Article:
Russian authorities in the illegally-occupied Ukrainian Crimean peninsula have released Archbishop Klyment of Simferopol, a head of the Ukrainian Orthodox Church.
Local police arrested the clergyman in Simferopol, the Crimean capital on March 3. Speaking to a journalist from AFP, the archbishop said police did not tell him why he was detained.
Hours later, Russian lawyer Nikolai Polozov confirmed that Klyment had been released and that no charges had been brought against him.
The archbishop reportedly planned to travel to Russia to attend the court hearing of Pavlo Hryb, a young Ukrainian citizen who is being detained in Rostov-on-Don and faces charges of terrorism against Russia.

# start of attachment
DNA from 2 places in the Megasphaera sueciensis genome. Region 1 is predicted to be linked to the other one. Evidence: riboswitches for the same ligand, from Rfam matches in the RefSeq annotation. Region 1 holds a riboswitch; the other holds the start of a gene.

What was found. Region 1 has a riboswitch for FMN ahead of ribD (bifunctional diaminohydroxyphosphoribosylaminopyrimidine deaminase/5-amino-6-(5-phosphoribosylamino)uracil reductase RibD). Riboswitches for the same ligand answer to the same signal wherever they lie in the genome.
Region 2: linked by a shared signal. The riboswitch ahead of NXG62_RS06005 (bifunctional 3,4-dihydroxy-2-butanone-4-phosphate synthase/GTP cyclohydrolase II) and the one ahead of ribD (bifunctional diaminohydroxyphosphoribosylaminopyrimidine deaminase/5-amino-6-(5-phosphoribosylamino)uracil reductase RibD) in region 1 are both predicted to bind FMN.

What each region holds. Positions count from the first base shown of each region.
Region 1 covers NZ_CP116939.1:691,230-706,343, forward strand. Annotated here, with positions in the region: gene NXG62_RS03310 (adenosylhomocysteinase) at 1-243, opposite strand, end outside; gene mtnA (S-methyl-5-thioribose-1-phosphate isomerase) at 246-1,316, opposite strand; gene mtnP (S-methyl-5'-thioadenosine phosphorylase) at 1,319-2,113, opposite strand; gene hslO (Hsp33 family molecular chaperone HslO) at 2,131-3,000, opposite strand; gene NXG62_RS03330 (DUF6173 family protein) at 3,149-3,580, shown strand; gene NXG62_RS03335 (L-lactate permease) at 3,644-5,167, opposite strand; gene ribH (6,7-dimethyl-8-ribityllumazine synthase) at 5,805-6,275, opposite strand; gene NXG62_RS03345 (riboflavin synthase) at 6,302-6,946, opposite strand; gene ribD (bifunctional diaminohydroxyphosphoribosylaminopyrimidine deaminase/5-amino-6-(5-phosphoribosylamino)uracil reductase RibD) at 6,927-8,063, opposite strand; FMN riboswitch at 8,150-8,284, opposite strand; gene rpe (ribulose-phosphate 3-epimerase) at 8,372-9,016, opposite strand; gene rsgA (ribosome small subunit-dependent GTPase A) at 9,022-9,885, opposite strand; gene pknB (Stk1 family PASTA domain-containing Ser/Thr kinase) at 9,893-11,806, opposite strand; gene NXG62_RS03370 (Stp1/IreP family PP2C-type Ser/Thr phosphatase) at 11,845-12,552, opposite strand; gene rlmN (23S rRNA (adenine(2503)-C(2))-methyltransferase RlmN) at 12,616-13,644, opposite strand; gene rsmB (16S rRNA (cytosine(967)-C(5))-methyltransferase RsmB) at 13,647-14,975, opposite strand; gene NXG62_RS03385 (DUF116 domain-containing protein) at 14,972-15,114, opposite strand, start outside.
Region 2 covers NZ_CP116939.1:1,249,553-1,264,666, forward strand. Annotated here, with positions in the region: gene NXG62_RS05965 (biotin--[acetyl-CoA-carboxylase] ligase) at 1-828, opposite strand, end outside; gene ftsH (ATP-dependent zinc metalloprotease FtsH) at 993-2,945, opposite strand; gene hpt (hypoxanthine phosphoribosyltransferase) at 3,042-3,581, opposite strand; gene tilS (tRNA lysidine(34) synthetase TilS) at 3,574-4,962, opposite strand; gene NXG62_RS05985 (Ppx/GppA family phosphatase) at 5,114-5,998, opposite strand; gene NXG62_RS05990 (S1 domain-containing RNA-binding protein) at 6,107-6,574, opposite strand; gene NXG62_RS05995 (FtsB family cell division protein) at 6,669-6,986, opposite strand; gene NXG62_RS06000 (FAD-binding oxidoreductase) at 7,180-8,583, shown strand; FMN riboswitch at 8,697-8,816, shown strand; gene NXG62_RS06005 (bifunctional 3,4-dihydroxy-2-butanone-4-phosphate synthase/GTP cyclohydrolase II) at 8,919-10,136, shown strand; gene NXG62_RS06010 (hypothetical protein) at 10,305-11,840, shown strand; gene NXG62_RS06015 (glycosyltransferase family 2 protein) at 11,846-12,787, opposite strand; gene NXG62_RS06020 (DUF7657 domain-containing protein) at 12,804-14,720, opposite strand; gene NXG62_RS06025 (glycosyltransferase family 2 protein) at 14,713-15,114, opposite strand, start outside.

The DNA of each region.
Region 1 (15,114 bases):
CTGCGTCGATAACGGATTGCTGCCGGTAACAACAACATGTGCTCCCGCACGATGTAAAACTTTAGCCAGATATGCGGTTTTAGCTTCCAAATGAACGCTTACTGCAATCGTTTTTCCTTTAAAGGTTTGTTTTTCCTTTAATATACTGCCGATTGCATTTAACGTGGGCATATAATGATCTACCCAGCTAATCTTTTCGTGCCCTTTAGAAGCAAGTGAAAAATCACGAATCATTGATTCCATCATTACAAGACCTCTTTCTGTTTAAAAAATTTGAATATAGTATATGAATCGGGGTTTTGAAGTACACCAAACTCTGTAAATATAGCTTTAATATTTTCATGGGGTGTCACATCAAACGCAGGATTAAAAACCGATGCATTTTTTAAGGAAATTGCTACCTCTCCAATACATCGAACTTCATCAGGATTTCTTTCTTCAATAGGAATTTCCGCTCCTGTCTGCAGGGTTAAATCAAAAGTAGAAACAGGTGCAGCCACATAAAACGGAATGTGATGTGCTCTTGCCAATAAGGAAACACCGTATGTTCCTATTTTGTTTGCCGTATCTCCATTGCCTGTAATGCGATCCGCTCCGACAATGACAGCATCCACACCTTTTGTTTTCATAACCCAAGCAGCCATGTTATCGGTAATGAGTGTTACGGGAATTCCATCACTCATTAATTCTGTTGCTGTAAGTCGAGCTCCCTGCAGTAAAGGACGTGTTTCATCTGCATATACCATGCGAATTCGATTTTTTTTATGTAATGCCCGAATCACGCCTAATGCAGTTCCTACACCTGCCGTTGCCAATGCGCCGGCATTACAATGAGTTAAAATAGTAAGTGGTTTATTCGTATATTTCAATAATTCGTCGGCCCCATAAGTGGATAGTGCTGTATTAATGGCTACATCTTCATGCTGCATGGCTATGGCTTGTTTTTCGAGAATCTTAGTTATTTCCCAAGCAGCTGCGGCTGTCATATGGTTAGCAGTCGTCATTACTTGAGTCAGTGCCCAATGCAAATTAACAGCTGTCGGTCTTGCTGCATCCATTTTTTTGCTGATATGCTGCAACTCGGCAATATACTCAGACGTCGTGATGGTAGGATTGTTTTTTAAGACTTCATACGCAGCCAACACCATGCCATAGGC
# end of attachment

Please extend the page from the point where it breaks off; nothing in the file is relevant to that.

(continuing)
Mr Hryb’s father said his son did not commit the crimes he is charged with and said that his prosecution was Russian retaliation for internet posts that were openly critical of Russia’s annexation of Crimea. The EU has repeatedly called for Mr Hryb’s release.
The Ukrainian Foreign Ministry called Archbishop Klyment’s detention a violation of religious freedom on the Crimean Peninsula. “Russian occupants continue their systematic attack on Ukrainian Orthodoxy in Crimea,” Kateryna Zelenko, spokeswoman of the foreign ministry, said in a statement.
Archbishop Klyment’s arrest came just months after the Orthodox Church in Ukraine was granted independence from Russian religious control. Russia opposes the independence of the Ukrainian church.